Our Mast is Back!

As I'm sure many assumed after our cruise to Raccoon Straits, we have successfully reinstalled the mast and regained our status as a sailing vessel. Yahoo! It was no fun being the least efficient motor vessel on the dock…

Reinstallation seemed like it would be as easy as mast removal, just in reverse. However, we managed to have a few harrier moments along the way. First, arriving at the 40ft dock was complicated by a barge being loaded with lumber and monopolizing the fairway. Our fun began with Dominic threading Helios through a very thin needle--we took Helios' 14 foot width through an opening that couldn't have been more than 20 or so feet. 

And then the mast was an hour late to arrive.

And then centering the weight of the mast over the hole in the deck proved very challenging given its cumbersome height and all the new gear that had been installed. There was one precarious moment when the mast was partially inserted, but the top of the mast began tipping over the boat and the shrouds (and all their weight) were swinging overboard. Holy moly! Not to worry, Dominic appeared to save the day and make it look very easy in the pictures:

The mast approaching the boat...

…and swinging dangerously to port!

With our mast back, we took our first sail in three months, and have many new toys. One highlight, and the primary impetus for the mast removal, is our fancy new radar. The radar let's us "see" objects above the water when visibility is low, so it's a critical piece of safety and navigation equipment. Our display let's us overlap radar information with our GPS display, and has all sorts of alarms we can set to go off if any objects come too close to us. We also installed our radar reflector, so we will be highly visible to other boats.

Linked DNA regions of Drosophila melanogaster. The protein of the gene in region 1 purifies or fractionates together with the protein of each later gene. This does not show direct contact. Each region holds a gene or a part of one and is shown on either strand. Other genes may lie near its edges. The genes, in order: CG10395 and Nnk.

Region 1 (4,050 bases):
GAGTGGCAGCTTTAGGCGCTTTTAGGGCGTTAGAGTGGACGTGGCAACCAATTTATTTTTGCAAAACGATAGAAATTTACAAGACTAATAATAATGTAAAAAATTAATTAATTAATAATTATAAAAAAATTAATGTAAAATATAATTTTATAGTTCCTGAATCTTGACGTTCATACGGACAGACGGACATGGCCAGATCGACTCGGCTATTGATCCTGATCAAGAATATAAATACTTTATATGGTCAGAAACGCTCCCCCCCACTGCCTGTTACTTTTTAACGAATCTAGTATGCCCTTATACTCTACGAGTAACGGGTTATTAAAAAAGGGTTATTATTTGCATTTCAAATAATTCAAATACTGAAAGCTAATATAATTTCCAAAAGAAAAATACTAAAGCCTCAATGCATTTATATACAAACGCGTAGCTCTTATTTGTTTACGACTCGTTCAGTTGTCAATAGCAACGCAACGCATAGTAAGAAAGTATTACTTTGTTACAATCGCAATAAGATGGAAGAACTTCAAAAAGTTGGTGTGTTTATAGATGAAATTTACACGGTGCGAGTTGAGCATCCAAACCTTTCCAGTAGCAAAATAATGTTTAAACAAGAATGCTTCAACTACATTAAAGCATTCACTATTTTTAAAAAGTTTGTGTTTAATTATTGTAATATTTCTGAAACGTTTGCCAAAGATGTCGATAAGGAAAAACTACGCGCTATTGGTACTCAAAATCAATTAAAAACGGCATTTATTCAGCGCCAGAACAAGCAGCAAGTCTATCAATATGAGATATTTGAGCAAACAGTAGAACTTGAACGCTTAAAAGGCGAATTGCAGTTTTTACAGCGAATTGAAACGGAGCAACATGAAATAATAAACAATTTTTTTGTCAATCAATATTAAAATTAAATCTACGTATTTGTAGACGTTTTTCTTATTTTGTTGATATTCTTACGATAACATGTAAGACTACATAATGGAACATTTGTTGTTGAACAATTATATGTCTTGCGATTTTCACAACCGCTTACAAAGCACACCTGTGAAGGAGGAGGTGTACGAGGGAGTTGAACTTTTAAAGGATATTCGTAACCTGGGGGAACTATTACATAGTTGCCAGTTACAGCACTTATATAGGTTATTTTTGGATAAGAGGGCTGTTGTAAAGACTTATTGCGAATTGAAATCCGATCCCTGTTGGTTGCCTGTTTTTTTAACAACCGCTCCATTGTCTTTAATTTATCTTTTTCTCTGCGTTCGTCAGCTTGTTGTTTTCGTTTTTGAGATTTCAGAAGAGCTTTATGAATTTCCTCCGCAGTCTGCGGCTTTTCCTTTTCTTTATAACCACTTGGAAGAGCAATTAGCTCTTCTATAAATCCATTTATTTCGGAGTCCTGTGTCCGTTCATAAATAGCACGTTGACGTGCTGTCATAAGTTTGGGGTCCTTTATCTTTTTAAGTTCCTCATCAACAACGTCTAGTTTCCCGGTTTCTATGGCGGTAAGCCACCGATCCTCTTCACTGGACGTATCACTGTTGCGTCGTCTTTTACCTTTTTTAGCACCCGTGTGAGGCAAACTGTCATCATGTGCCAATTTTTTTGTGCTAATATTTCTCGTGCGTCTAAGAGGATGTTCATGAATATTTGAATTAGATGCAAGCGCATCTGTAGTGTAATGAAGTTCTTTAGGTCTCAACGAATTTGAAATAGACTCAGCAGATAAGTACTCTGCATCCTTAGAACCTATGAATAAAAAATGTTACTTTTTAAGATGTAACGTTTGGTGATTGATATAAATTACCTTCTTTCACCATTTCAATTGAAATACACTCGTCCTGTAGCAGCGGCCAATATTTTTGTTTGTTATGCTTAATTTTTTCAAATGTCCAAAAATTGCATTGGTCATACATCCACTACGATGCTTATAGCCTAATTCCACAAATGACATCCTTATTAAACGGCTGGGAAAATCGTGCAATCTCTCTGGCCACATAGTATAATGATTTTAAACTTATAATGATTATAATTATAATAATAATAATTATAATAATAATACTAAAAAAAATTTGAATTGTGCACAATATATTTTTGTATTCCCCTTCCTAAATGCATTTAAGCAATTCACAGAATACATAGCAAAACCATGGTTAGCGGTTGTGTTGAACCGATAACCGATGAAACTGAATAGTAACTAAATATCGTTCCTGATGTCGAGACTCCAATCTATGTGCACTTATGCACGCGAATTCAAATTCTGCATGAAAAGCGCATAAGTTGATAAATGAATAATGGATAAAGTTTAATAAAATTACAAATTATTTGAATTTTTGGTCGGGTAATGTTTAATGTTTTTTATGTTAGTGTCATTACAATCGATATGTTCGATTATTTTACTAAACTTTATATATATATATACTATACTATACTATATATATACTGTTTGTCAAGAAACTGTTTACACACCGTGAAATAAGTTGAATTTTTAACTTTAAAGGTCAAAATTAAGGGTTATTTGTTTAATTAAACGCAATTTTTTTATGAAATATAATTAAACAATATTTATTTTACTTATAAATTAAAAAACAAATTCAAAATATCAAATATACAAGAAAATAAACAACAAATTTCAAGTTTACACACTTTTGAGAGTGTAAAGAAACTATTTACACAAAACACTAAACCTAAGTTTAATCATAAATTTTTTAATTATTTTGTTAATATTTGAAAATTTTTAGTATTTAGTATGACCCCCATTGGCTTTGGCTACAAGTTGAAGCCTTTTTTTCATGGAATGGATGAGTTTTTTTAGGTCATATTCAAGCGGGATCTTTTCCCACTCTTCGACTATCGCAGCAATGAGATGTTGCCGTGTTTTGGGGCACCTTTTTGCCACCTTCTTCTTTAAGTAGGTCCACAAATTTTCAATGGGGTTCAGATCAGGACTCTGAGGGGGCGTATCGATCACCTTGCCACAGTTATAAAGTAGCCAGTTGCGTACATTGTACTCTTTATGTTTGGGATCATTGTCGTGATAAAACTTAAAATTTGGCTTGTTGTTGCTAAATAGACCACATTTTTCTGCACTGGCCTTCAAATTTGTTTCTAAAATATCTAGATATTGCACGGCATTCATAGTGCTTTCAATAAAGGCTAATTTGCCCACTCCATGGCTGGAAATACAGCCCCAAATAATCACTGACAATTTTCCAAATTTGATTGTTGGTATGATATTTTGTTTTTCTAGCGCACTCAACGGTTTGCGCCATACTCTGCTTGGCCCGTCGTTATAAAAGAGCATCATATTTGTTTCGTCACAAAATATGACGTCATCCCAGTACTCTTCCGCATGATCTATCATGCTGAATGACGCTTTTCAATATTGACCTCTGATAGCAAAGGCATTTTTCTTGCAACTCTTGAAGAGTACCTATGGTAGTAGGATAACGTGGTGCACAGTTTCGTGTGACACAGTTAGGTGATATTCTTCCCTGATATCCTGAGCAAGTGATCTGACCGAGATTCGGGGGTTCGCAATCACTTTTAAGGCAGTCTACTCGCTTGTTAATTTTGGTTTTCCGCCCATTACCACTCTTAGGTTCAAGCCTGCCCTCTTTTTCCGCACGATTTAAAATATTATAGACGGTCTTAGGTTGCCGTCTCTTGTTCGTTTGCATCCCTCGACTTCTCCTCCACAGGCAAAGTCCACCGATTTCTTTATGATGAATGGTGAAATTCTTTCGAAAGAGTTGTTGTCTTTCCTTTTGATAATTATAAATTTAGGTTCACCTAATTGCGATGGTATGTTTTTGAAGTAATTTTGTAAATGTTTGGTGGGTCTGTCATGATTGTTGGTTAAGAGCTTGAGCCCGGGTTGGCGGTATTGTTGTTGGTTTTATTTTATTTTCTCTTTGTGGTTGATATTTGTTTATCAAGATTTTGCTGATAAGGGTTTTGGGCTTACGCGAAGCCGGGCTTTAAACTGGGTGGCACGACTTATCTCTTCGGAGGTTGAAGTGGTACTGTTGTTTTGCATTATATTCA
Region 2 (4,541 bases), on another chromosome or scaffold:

Our electronics display: Helios is the black boat in the estuary, and the pink blobs are the radar confirming that there are many buildings in downtown Oakland.

Another new edition is our whisker pole. A whisker pole, when in action, protrudes from the mast to support the foresail while sailing downwind. 

 The whisker pole supporting the jib as we sail wing on wing down the estuary.

The whisker pole supporting the jib as we sail wing on wing down the estuary.

Since having the mast removed, and now reinstalled, Dominic and I have been gleefully labeling many projects as 'completed' on our project spreadsheet. We're hoping this means spending more time with wind in our sails as August turns to fall...